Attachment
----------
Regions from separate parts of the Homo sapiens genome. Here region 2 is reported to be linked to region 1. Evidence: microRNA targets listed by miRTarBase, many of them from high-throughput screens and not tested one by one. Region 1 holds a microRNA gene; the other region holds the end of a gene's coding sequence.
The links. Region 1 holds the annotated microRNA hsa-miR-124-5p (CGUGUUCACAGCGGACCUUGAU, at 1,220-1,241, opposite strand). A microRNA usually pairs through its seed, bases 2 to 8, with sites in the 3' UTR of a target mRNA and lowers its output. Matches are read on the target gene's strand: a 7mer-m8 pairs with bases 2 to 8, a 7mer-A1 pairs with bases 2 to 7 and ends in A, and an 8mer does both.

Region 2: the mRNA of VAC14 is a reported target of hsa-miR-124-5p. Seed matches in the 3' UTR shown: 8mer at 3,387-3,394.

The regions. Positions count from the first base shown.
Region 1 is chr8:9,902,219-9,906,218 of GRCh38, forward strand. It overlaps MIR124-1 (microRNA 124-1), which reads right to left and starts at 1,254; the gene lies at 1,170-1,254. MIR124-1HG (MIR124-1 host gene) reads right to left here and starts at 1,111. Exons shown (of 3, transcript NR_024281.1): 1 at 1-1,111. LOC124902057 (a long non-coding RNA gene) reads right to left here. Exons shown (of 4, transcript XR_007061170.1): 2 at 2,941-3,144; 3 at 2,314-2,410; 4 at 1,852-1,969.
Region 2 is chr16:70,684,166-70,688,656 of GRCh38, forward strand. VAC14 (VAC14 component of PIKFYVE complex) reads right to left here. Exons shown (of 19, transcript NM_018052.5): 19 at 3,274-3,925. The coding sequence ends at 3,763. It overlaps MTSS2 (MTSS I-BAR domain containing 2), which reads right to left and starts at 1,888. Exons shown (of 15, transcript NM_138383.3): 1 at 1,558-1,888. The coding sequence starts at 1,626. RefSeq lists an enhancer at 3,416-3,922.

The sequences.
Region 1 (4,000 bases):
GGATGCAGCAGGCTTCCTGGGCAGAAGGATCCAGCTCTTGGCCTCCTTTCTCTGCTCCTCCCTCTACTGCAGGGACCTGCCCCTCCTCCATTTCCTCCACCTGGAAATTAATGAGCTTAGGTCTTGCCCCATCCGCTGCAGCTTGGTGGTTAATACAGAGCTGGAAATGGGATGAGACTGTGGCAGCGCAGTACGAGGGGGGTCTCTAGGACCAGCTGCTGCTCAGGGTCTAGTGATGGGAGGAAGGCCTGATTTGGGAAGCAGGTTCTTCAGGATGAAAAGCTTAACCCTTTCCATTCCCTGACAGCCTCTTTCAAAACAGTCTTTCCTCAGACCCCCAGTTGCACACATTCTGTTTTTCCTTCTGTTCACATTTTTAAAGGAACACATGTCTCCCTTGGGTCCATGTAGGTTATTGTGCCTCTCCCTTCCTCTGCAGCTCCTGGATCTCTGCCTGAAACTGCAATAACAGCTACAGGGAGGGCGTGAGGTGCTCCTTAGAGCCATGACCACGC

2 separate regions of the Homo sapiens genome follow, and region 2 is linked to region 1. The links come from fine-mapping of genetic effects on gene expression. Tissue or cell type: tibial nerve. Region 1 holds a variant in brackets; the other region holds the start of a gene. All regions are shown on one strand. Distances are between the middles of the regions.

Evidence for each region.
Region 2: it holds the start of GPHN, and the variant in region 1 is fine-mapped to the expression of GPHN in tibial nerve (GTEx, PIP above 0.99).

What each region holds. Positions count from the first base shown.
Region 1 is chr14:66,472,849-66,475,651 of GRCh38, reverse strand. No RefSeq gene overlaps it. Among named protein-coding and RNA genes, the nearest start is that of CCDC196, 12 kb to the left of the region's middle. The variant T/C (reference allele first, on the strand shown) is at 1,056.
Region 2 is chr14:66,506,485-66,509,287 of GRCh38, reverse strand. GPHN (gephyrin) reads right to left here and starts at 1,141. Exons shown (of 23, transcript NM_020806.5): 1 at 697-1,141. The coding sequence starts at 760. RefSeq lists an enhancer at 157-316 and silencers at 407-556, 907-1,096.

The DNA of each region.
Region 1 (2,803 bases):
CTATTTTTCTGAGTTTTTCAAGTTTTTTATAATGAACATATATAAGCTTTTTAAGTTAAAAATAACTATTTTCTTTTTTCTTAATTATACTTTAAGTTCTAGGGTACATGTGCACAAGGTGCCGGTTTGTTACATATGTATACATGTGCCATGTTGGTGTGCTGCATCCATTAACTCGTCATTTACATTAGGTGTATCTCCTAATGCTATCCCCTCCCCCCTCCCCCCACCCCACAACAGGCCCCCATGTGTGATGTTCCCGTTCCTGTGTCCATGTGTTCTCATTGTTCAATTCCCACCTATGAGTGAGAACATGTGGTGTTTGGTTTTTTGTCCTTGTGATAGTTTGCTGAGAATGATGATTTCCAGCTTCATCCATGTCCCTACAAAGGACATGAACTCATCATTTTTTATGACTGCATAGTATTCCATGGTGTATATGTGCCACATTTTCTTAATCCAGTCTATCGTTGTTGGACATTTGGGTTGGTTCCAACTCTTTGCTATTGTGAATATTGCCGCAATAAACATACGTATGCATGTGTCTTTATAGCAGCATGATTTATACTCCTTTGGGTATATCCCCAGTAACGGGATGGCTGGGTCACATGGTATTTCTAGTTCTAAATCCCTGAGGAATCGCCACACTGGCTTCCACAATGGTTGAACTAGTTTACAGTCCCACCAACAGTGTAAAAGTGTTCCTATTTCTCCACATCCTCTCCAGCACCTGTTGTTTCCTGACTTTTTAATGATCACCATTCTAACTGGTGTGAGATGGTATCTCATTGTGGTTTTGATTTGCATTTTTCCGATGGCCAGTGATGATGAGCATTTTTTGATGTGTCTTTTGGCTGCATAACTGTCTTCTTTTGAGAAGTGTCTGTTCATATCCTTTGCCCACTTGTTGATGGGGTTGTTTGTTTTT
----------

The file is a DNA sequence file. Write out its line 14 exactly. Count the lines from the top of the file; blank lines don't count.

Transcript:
Region 1 is chr14:66,472,849-66,475,651 of GRCh38, reverse strand. No RefSeq gene overlaps it. Among named protein-coding and RNA genes, the nearest start is that of CCDC196, 12 kb to the left of the region's middle. The variant T/C (reference allele first, on the strand shown) is at 1,056.